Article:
We believe EMC Corp. (EMC), a leading provider of data storage systems, lacks positive growth catalysts to drive share price higher from current levels. We maintain our Neutral rating on EMC.
EMC was the overall storage software market leader with a 22.7% market share in calendar year 2009, for eight consecutive years, according to research firm IDC, followed by Symantec Corp. (SYMC) (17.9% market share), International Business Machines Corp. (IBM) (13.5%), NetApp Inc. (NTAP) (8%) and CA Technologies (CA) (4%). EMC was also the number one vendor of external storage sales in 2009, followed by IBM and Hewlett-Packard Company (HPQ).
The information storage business is EMC’s largest segment (76.0% of fiscal 2009 revenues), which will get a boost from its market leadership position. As per IDC, EMC occupied the leading position with storage sales of $1.30 billion in the second quarter (ended June 2010), a 40.6% year-over-year gain while its market share rose year over year from 22.0% to 25.7% in the same quarter.
EMC’s second quarter 2010 earnings of 23 cents per share exceeded the Zacks Consensus Estimate of 22 cents per share by 1 cent. Earnings per share increased 76.9% from 13 cents reported in the year-ago quarter, driven by a strong growth in storage spending and an increased demand for data storage equipment.
Net income attributable to EMC (including stock-based compensation expense but excluding intangible amortization charges) for the second quarter leaped 78.6% year over year to $484.4 million. The improvement in results is mainly attributable to the continued focus on technology, increased execution efforts and operational efficiencies.
Revenues grew year over year for the third consecutive quarter, driven by a strong growth in storage spending and an increased demand for data storage equipment. Revenues for the second quarter of 2010 were $4.02 billion, up 23.5% from $3.26 billion reported in the year-ago quarter. The growth in revenues may be attributed to a recovery in corporate IT spending, increasing storage demand across all geographical regions, increase in investments to improve customer service and enhanced product and service portfolio.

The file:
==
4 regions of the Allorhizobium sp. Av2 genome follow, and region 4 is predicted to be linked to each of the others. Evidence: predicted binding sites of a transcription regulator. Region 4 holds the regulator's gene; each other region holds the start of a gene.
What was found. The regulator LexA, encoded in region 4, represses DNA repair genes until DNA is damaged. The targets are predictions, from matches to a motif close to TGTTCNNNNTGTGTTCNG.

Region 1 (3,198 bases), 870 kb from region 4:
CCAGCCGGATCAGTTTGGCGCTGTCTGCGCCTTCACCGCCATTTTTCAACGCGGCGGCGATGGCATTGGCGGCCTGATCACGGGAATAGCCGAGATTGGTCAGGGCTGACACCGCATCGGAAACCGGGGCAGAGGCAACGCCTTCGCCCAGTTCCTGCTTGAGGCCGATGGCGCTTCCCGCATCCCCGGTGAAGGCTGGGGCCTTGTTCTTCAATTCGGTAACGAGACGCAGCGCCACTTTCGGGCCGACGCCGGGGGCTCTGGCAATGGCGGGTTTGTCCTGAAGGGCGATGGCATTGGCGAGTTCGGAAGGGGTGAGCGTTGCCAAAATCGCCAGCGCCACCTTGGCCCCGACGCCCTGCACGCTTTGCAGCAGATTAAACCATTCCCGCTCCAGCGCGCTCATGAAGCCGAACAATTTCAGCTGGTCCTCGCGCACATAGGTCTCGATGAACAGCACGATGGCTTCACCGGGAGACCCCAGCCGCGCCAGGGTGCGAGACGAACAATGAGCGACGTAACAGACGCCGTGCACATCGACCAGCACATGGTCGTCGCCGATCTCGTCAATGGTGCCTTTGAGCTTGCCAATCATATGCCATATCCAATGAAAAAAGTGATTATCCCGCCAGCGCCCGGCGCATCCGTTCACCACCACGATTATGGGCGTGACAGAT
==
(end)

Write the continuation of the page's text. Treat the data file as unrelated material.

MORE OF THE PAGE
We believe that EMC will benefit longer term from improved storage demand, strategic alliances, strong earnings momentum, increased business execution, impressive free cash flow, favorable new product cycle and cloud computing initiatives as well as stringent cost reduction efforts.
The company also raised its 2010 guidance, the second time this year. The company expects to exceed its previous expectation of $16.5 billion in consolidated revenues for 2010. Non-GAAP operating income is expected to be 20% to 21% of revenues for 2010, same as previously projected.
EMC has the potential to benefit from prudent restructuring activities, with financial metrics growing stronger and helping the company to reach its long-term targeted return levels. We believe EMC can grow above the overall storage industry and is a value stock for long-term investors.
However, increasing competition from IBM, NetApp and Hewlett-Packard, intense pricing pressure and lower-than-expected bookings could limit the stock’s relative appreciation in the near term. We remain cautious on lower bookings due to a weak IT spending.
We maintain a Neutral rating on EMC on a long-term basis (6-12 months). Currently, EMC has a Zacks #3 Rank, which implies Hold rating on a short-term basis.